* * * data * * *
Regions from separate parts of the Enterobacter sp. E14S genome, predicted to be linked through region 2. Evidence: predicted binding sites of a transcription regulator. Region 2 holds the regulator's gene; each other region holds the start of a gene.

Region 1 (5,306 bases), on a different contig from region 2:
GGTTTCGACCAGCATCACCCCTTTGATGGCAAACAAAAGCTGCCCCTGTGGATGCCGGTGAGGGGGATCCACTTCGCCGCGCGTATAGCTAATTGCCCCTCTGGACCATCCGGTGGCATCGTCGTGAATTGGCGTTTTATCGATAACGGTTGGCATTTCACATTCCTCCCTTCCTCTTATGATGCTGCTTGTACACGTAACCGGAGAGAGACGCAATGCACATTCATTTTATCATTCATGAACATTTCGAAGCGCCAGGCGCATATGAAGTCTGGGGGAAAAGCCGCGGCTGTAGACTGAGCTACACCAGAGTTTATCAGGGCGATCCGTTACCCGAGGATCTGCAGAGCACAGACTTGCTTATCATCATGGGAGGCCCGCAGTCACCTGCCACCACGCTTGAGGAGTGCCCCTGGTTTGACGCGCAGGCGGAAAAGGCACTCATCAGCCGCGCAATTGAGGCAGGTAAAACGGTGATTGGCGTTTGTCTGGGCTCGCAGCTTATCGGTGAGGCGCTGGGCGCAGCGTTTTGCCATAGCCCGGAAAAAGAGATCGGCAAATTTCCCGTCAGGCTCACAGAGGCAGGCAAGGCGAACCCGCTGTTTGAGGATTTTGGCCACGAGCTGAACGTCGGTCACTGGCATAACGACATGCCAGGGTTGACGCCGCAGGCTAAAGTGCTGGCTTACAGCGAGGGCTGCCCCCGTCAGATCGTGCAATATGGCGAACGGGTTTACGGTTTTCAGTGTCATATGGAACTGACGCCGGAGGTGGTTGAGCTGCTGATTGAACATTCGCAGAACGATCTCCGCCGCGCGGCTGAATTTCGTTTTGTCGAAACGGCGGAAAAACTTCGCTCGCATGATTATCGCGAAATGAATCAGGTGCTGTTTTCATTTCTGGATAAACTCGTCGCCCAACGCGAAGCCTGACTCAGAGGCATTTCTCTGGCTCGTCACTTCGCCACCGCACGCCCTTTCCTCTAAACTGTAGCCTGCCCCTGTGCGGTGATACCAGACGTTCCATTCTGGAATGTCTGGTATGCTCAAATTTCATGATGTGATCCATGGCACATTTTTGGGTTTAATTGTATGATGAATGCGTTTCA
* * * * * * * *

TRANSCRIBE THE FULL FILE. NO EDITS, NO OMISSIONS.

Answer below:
Regions from separate parts of the Enterobacter sp. E14S genome, predicted to be linked through region 2. Evidence: predicted binding sites of a transcription regulator. Region 2 holds the regulator's gene; each other region holds the start of a gene.

Region 1 (5,306 bases), on a different contig from region 2:
GGTTTCGACCAGCATCACCCCTTTGATGGCAAACAAAAGCTGCCCCTGTGGATGCCGGTGAGGGGGATCCACTTCGCCGCGCGTATAGCTAATTGCCCCTCTGGACCATCCGGTGGCATCGTCGTGAATTGGCGTTTTATCGATAACGGTTGGCATTTCACATTCCTCCCTTCCTCTTATGATGCTGCTTGTACACGTAACCGGAGAGAGACGCAATGCACATTCATTTTATCATTCATGAACATTTCGAAGCGCCAGGCGCATATGAAGTCTGGGGGAAAAGCCGCGGCTGTAGACTGAGCTACACCAGAGTTTATCAGGGCGATCCGTTACCCGAGGATCTGCAGAGCACAGACTTGCTTATCATCATGGGAGGCCCGCAGTCACCTGCCACCACGCTTGAGGAGTGCCCCTGGTTTGACGCGCAGGCGGAAAAGGCACTCATCAGCCGCGCAATTGAGGCAGGTAAAACGGTGATTGGCGTTTGTCTGGGCTCGCAGCTTATCGGTGAGGCGCTGGGCGCAGCGTTTTGCCATAGCCCGGAAAAAGAGATCGGCAAATTTCCCGTCAGGCTCACAGAGGCAGGCAAGGCGAACCCGCTGTTTGAGGATTTTGGCCACGAGCTGAACGTCGGTCACTGGCATAACGACATGCCAGGGTTGACGCCGCAGGCTAAAGTGCTGGCTTACAGCGAGGGCTGCCCCCGTCAGATCGTGCAATATGGCGAACGGGTTTACGGTTTTCAGTGTCATATGGAACTGACGCCGGAGGTGGTTGAGCTGCTGATTGAACATTCGCAGAACGATCTCCGCCGCGCGGCTGAATTTCGTTTTGTCGAAACGGCGGAAAAACTTCGCTCGCATGATTATCGCGAAATGAATCAGGTGCTGTTTTCATTTCTGGATAAACTCGTCGCCCAACGCGAAGCCTGACTCAGAGGCATTTCTCTGGCTCGTCACTTCGCCACCGCACGCCCTTTCCTCTAAACTGTAGCCTGCCCCTGTGCGGTGATACCAGACGTTCCATTCTGGAATGTCTGGTATGCTCAAATTTCATGATGTGATCCATGGCACATTTTTGGGTTTAATTGTATGATGAATGCGTTTCA